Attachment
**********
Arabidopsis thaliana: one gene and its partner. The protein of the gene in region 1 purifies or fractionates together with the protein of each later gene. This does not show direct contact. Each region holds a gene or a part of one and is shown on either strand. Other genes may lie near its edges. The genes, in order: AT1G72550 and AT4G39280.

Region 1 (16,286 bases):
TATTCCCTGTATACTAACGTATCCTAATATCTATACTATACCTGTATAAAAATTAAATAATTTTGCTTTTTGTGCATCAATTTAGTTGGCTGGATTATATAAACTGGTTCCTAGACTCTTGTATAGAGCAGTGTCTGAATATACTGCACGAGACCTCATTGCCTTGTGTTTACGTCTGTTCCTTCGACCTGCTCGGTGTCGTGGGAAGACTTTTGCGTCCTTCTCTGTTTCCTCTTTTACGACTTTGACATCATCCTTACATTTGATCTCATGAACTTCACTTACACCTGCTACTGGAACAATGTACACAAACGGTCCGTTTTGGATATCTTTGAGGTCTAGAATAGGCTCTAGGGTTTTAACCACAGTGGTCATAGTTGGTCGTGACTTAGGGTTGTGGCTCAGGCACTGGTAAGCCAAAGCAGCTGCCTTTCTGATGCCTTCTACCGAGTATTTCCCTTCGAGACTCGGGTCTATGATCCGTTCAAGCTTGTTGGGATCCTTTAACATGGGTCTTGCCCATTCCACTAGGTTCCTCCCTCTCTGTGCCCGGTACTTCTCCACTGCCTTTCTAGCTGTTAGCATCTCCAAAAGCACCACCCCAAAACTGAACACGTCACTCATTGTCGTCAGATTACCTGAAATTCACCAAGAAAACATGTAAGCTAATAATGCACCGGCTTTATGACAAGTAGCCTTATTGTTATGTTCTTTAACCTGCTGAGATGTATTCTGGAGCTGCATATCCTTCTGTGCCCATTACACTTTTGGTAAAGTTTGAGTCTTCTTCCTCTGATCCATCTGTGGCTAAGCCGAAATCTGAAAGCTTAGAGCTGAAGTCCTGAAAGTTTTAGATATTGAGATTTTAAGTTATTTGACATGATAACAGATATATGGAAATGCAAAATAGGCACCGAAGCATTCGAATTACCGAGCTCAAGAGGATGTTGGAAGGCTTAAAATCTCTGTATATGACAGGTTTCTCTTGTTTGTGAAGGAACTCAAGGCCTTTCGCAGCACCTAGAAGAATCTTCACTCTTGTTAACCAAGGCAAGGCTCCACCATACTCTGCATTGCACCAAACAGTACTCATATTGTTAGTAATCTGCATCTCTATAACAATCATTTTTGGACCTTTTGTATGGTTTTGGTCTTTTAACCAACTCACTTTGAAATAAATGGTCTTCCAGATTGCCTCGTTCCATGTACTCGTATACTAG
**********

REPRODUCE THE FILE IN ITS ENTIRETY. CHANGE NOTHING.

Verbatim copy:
Arabidopsis thaliana: one gene and its partner. The protein of the gene in region 1 purifies or fractionates together with the protein of each later gene. This does not show direct contact. Each region holds a gene or a part of one and is shown on either strand. Other genes may lie near its edges. The genes, in order: AT1G72550 and AT4G39280.

Region 1 (16,286 bases):
TATTCCCTGTATACTAACGTATCCTAATATCTATACTATACCTGTATAAAAATTAAATAATTTTGCTTTTTGTGCATCAATTTAGTTGGCTGGATTATATAAACTGGTTCCTAGACTCTTGTATAGAGCAGTGTCTGAATATACTGCACGAGACCTCATTGCCTTGTGTTTACGTCTGTTCCTTCGACCTGCTCGGTGTCGTGGGAAGACTTTTGCGTCCTTCTCTGTTTCCTCTTTTACGACTTTGACATCATCCTTACATTTGATCTCATGAACTTCACTTACACCTGCTACTGGAACAATGTACACAAACGGTCCGTTTTGGATATCTTTGAGGTCTAGAATAGGCTCTAGGGTTTTAACCACAGTGGTCATAGTTGGTCGTGACTTAGGGTTGTGGCTCAGGCACTGGTAAGCCAAAGCAGCTGCCTTTCTGATGCCTTCTACCGAGTATTTCCCTTCGAGACTCGGGTCTATGATCCGTTCAAGCTTGTTGGGATCCTTTAACATGGGTCTTGCCCATTCCACTAGGTTCCTCCCTCTCTGTGCCCGGTACTTCTCCACTGCCTTTCTAGCTGTTAGCATCTCCAAAAGCACCACCCCAAAACTGAACACGTCACTCATTGTCGTCAGATTACCTGAAATTCACCAAGAAAACATGTAAGCTAATAATGCACCGGCTTTATGACAAGTAGCCTTATTGTTATGTTCTTTAACCTGCTGAGATGTATTCTGGAGCTGCATATCCTTCTGTGCCCATTACACTTTTGGTAAAGTTTGAGTCTTCTTCCTCTGATCCATCTGTGGCTAAGCCGAAATCTGAAAGCTTAGAGCTGAAGTCCTGAAAGTTTTAGATATTGAGATTTTAAGTTATTTGACATGATAACAGATATATGGAAATGCAAAATAGGCACCGAAGCATTCGAATTACCGAGCTCAAGAGGATGTTGGAAGGCTTAAAATCTCTGTATATGACAGGTTTCTCTTGTTTGTGAAGGAACTCAAGGCCTTTCGCAGCACCTAGAAGAATCTTCACTCTTGTTAACCAAGGCAAGGCTCCACCATACTCTGCATTGCACCAAACAGTACTCATATTGTTAGTAATCTGCATCTCTATAACAATCATTTTTGGACCTTTTGTATGGTTTTGGTCTTTTAACCAACTCACTTTGAAATAAATGGTCTTCCAGATTGCCTCGTTCCATGTACTCGTATACTAG